Do we want examination courses that will inspire our students?
A new, gold-standard design and technology GCSE claims; “it will inspire the next top designers,” and will give students the chance to develop their own design briefs and projects and could lead them to producing anything from furniture for disabled people to computer-controlled robots.
Hang on a minute! What’s new about that?
We’ve been offering students their own design briefs for over 15 years(!) in design technology classrooms. Brian Russell, who first established an alternative Product Design GCSE, was a national advocate for students to develop their own design briefs. In many ways, as a young head of department, he was my subject hero. I even once tried to secure his job, in his department at the school where he worked in Bradford. Russell encouraged all technology teachers, to maintain the skills required to be a technologist or a designer in every student studying the subject; to develop a broad and balanced knowledge about all the material areas associated within the subject umbrella. For me, this was a masterpiece; allowing teachers to teach mixed ability groups, offering a GCSE course with incredible flexibility for students of all needs and ability, even the most academic! What transpired, was if students had a choice in their own design brief, the likelihood was, that they would perform better.
It’s just a shame the subject has been squeezed out of the curriculum and examination entries continue to decline, year on year. Although I do accept some technology departments are stuck in the dark ages and do need to develop projects to match the student population and the era in which we now live. However, departments stuck in the mud are a minority. Technology departments, just like any other subject, have to battle their own myths, reputations and stereotypes. What design technology teachers, or those who lead technology departments need to do, is to continue to celebrate and share widely the detailed and rigorous work already existing in departments across the country. The subject is in our own hands, and not politicians.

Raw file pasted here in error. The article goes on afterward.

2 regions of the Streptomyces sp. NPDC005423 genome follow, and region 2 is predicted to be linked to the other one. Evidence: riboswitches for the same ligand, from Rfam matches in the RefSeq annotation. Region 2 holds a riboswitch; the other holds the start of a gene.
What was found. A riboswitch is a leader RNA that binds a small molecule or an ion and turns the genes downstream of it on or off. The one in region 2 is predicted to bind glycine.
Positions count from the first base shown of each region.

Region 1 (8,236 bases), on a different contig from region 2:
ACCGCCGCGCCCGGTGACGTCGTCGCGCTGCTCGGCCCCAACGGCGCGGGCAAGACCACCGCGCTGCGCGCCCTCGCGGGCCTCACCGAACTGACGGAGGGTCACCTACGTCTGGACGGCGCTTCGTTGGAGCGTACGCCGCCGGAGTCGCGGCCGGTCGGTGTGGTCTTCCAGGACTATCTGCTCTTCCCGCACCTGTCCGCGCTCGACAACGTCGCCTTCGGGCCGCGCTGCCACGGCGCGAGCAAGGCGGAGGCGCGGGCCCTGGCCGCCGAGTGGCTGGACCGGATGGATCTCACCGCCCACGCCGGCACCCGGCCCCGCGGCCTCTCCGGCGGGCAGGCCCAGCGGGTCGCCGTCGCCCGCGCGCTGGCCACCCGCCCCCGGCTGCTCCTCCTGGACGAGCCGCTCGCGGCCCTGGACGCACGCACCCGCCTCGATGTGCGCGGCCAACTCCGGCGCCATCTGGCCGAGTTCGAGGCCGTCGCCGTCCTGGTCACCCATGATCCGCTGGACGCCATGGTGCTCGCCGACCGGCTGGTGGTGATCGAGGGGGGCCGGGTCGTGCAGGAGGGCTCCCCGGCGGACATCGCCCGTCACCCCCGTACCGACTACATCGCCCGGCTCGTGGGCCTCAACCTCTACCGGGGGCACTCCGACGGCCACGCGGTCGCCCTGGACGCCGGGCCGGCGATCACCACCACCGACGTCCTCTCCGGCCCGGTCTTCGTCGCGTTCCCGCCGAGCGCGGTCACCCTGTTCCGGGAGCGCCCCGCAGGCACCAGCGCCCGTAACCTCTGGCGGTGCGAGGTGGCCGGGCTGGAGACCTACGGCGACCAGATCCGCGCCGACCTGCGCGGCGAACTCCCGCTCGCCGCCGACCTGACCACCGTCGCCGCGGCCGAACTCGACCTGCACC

This aside, just take a look at what design technology heads of department are up against. Take a look at the red line below in this graph; data from The Cultural Learning Alliance, who have an ambition for all children and young people to have an entitlement to quality cultural learning.
Click to enlarge
It is clear to see, the impact English and maths, and the removal of technology as a core subject has had on the subject. With the squeeze further on the subject with the English Baccalaureate, there is a danger we may start to see the slow-death of design technology!
Hot Off The Press!
I received the following email alert from the DfE on 16th November 2015; obviously this is a subject very close to my heart.
So, what ‘s new Mr. Gibb?
Schools Minister Nick Gibb said:
As part of our commitment to social justice, we are restoring rigour to the curriculum so all young people, irrespective of background, have access to an excellent, well-rounded education. We now have a design and technology GCSE which has been shaped by leading industry figures to significantly deepen students’ understanding of this subject. This is a rigorous qualification which will require students to have a sound grasp of maths and science, and which will undoubtedly stretch them to further develop the kind of knowledge and skills so sought after by employers and universities.
How many of these experts have taught design technology in schools? And if so, when last did they set foot in a design technology classroom?
The qualification has been developed with industry experts, ensuring students are equipped with the skills employers need …Students will be required to have a good grounding in maths and science to study the qualification, in which they will be tasked with making products using the best material, equipment and techniques. (Source)
It doesn’t matter what has been developed in the new GCSE specification, if the DfE aim to have 90% of all students completing the English Baccalaureate, the work put into developing a revised and rigorous Design Technology GCSE will be fruitless. Why? Because schools and students will be squeezed out from being able to offer it within their curriculum. My rationale is here.
You can read Gibb’s full announcement here.